TVLogic is pushing monitor technology in a couple different directions simultaneously, with the recent announcement of a 3D 15-inch OLED field-production monitor, the TDM-150W. The company also unveiled a 56-inch 4K high-resolution cinema post-production monitor, the LUM-560W, which has a screen resolution of 3840x2160 pixels.

“The LEM-150 is ideal for critical field/camera monitoring and on-set color grading,” said Wes Donahue, Regional Sales Manager for TVLogic USA, “and the LUM-560W is designed for broadcast and post-production applications requiring a full-featured color-calibrated 4K display.”

Ikegami is one of the few manufacturers that still makes CRT monitors, but its most recent monitor announcements have been for LCD models. One example is the HLM-1750WR, a 17-inch 1080p/60 display with a wide viewing angle and fast response time. It also works as a computer monitor.

“The HLM-1750WR features a USB port for transferring set-up files, wireless mouse control and auto-set-up probe connection,” said Alan Keil, vice president/director of engineering for Ikegami Electronics. “The space-saving rackmount design of the HLM-1750WR is another advantage for production control rooms, as well as inside mobile HD production vehicles.”

Wohler makes a number of flat-screen monitors, mostly for rackmount and portable applications. However, the Presto 1RU is something different: It’s a 16x1 routing switcher with a tiny OLED screen on each input button displaying the signal on that input.

“No longer do you have to guess if you are selecting the correct feed, bars or even black,” said Jeff McNall, director of product development for Wohler Technologies. “Within each selector button is an OLED video display that has great contrast, brilliant colors and no viewing angle barriers.”


As HD settles in as the standard for broadcast and production, nothing is more important than seeing exactly what is contained in your signals. A precision evaluation monitor can seem like a luxury when you have so many monitors with great pictures, but a precision monitor can show you at a glance what other monitors may hide.

The BVM-L231 23-inch critical evaluation LCD monitor from Sony has new optics and 3G input capability, and it is calibrated to SMPTE C, EBU and ITU-R.BT709 standards. It even has the ability to grab a still image in TIFF format from the displayed video, so that the image can be evaluated elsewhere.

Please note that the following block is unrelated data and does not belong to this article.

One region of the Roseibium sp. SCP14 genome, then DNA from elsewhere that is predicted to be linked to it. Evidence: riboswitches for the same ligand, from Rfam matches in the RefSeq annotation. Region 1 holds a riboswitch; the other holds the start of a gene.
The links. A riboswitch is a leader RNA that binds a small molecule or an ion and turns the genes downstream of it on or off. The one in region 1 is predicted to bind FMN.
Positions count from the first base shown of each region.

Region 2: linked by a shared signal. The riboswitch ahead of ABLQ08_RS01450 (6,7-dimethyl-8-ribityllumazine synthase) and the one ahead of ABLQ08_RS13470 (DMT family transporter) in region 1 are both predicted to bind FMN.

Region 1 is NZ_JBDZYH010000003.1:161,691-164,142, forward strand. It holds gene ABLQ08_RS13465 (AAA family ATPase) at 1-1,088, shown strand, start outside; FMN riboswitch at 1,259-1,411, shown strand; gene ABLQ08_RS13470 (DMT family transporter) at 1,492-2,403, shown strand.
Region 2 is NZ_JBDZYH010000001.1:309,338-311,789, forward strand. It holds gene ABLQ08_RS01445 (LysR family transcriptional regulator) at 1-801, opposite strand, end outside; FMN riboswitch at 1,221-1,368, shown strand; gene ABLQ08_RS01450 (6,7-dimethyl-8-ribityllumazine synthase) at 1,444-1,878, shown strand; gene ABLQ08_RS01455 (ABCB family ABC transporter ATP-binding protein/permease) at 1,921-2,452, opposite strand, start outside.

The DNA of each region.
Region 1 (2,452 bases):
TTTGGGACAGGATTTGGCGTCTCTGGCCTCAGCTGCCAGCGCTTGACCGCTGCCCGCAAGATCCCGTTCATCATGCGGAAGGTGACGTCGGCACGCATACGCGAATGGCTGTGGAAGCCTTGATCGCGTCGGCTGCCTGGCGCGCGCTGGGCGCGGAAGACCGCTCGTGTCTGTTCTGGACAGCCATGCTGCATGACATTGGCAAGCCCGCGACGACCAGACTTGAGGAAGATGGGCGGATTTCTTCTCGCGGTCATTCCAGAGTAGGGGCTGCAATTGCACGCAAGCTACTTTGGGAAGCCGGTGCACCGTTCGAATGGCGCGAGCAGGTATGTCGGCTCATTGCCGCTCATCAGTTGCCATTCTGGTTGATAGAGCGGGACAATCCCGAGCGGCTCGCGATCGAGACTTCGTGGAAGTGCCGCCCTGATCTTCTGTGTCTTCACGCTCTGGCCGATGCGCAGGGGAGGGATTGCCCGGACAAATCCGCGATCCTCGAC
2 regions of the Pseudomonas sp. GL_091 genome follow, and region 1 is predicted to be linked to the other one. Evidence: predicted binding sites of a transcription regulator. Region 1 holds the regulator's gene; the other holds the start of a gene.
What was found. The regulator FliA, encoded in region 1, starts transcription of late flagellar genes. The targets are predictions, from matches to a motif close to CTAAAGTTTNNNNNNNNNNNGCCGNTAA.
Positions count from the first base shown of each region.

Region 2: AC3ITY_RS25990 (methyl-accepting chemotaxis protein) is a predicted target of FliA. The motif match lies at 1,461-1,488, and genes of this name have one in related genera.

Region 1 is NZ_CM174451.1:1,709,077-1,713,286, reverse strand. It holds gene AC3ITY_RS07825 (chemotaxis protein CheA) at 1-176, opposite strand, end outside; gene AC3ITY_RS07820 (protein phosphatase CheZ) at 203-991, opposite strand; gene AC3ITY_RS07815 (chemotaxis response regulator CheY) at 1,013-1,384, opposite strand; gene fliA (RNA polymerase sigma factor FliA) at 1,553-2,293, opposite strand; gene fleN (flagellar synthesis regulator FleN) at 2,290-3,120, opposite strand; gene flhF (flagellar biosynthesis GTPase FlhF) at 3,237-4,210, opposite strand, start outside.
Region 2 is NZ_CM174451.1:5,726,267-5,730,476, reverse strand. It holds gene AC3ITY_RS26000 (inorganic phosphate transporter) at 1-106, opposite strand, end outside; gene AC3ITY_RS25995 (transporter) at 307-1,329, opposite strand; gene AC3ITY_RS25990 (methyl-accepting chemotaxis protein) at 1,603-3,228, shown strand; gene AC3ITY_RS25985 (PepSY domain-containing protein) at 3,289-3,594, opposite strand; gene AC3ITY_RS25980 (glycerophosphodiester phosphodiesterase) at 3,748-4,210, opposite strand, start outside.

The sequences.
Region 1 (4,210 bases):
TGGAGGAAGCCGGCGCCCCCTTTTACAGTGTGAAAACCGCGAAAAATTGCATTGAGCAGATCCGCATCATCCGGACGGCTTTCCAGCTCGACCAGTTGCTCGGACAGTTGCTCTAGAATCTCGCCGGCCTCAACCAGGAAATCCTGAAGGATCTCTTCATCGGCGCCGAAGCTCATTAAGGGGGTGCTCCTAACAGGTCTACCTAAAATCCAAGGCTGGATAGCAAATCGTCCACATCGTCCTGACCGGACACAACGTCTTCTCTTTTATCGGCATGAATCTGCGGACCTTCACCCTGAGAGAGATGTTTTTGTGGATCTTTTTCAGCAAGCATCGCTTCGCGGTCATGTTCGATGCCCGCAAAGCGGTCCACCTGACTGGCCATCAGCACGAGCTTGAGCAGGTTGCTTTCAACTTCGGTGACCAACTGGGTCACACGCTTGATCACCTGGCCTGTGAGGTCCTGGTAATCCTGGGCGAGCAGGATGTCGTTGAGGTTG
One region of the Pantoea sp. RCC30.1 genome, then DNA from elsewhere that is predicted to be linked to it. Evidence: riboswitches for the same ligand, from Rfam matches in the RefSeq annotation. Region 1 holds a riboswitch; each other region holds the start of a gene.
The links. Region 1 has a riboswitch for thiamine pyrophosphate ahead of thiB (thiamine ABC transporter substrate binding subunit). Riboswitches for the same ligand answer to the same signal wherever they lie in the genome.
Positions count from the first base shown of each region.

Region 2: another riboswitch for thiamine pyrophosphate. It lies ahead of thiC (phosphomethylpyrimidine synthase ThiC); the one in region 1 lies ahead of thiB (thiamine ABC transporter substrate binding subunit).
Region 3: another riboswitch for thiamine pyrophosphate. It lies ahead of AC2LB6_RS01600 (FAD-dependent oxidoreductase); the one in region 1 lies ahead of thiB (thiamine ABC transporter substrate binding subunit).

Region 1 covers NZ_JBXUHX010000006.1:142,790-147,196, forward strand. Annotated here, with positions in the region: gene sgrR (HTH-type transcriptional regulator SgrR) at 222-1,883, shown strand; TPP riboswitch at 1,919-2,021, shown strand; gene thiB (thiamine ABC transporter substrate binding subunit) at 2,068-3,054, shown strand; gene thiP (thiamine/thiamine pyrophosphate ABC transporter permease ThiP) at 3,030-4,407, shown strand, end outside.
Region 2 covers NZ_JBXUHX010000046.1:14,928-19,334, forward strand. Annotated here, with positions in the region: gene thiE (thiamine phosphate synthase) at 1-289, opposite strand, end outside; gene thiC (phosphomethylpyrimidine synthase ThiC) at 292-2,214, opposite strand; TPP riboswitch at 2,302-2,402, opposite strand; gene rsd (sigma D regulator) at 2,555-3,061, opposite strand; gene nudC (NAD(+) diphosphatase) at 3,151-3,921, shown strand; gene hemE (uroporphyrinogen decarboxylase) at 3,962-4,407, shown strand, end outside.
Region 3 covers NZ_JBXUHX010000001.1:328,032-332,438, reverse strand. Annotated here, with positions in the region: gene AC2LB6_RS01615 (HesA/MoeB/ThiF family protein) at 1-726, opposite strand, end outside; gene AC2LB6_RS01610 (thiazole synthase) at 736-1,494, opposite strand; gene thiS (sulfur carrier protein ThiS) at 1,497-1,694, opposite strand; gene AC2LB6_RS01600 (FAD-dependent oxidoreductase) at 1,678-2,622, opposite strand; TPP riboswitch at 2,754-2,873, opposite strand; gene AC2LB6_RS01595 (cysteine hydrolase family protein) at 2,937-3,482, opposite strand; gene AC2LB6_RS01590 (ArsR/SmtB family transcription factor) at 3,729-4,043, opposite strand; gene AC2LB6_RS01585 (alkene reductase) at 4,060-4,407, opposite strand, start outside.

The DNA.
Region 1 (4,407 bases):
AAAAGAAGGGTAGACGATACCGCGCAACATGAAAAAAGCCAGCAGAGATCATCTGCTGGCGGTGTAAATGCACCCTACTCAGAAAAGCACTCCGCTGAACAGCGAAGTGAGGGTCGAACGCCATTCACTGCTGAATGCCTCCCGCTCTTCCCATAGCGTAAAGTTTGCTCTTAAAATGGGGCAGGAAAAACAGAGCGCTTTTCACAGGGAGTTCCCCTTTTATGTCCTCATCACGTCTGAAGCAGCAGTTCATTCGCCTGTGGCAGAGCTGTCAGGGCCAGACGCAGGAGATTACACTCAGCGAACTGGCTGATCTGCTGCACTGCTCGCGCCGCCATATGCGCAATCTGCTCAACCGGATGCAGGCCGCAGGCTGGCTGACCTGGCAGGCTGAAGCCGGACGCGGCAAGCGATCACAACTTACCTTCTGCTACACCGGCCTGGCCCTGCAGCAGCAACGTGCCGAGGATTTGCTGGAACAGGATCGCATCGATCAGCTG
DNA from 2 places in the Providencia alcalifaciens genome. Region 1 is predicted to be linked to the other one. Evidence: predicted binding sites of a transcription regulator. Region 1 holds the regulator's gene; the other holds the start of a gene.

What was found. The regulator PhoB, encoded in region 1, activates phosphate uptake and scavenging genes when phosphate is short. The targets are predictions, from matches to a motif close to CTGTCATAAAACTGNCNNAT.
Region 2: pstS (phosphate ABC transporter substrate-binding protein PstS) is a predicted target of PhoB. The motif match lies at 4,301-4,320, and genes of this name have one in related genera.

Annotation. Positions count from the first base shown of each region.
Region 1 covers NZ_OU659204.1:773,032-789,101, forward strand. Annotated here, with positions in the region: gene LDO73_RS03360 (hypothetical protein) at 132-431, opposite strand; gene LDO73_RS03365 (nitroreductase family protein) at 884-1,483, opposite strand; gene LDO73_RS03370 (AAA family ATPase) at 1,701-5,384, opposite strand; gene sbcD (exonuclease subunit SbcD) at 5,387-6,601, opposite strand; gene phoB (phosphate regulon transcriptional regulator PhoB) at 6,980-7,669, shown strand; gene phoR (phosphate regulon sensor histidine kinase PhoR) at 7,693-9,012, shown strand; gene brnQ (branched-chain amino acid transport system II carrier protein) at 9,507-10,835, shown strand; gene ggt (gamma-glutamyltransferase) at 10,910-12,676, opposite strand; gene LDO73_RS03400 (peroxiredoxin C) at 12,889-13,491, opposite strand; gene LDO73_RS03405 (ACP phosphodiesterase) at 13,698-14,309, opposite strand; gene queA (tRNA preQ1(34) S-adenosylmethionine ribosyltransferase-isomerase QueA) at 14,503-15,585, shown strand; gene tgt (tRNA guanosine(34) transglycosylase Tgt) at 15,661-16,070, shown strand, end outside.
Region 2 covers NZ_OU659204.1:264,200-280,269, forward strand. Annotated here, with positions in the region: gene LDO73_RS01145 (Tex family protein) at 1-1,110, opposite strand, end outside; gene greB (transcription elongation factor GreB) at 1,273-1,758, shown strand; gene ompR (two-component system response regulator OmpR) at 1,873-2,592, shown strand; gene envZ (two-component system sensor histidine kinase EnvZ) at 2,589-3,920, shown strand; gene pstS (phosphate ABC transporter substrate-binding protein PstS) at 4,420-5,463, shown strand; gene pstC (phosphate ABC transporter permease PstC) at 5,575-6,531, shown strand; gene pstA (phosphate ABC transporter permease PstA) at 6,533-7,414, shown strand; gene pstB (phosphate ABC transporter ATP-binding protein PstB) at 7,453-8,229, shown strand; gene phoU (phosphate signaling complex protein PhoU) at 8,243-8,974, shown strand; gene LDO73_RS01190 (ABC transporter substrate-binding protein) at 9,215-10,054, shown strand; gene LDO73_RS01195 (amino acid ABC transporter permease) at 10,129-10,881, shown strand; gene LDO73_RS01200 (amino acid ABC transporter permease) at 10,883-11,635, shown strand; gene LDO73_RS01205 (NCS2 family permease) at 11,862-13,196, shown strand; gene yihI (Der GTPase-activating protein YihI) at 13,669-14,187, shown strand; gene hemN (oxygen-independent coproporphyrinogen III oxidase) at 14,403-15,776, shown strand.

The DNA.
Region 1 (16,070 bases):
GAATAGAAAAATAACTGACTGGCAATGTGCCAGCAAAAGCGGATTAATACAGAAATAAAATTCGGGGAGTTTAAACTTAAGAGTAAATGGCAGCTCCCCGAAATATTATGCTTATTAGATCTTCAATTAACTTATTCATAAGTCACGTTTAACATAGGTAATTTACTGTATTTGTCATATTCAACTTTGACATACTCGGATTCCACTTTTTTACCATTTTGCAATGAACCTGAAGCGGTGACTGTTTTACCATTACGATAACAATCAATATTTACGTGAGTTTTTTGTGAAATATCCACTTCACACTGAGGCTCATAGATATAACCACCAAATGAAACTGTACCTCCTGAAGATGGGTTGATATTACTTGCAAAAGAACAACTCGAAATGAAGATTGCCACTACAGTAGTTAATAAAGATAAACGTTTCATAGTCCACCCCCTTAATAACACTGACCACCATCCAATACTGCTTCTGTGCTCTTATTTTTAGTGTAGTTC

For less-critical production applications, Sony’s line includes the PVM-740, a 7.4-inch OLED monitor for rugged field use. Typical of OLED monitors, its picture contrast is greater than a CRT display, and is less affected by ambient light—a special coating provides protection from scratches and enables a high transmission rate of the internal light source to keep the picture as bright as possible.

“Customers have been asking for the next great display technology, and for color correction and critical picture evaluation, OLED delivers everything they need and much more,” said Gary Mandle, senior product manager for professional displays at Sony Electronics.

The PRM-3Gb/s Precision Broadcast LCD series from Plura is built with a Grade A LED backlight LCD panel that provides accurate rendition of more than 1 million colors for monitor-critical applications. The monitors in this series also have wide viewing angles, on-screen waveform/vectorscopes, closed captions and audio metering.

As diverse as LCD and OLED monitors are, they still fall short of CRTs in at least one respect.

“Our plant, like many others, uses a mix of both standard-definition and HD signals, and the multisync capability of conventional CRTs makes a sharp picture in both SD and HD,” said WLKY’s Stanley. “Flat-panel monitors have a challenge with this, given the fact that their native resolution is fixed. A flat-panel monitor that could provide a truly sharp picture across multiple signal resolutions is something I’d really like to see.”

There’s a lot to see in monitors today and many choices to make. One thing is certain: Monitors have never been as capable as those available today. The needs of content creators have pushed video monitors to change in a variety of ways, from reduced power consumption to more input options to 3D capabilities.

With 3D, LED backlit models and OLED technology starting to move into the production mainstream, it looks like monitors will be interesting for some time.

Bob Kovacs is the former Technology Editor for TV Tech and editor of Government Video. He is a long-time video engineer and writer, who now works as a video producer for a government agency. In 2020, Kovacs won several awards as the editor and co-producer of the short film "Rendezvous."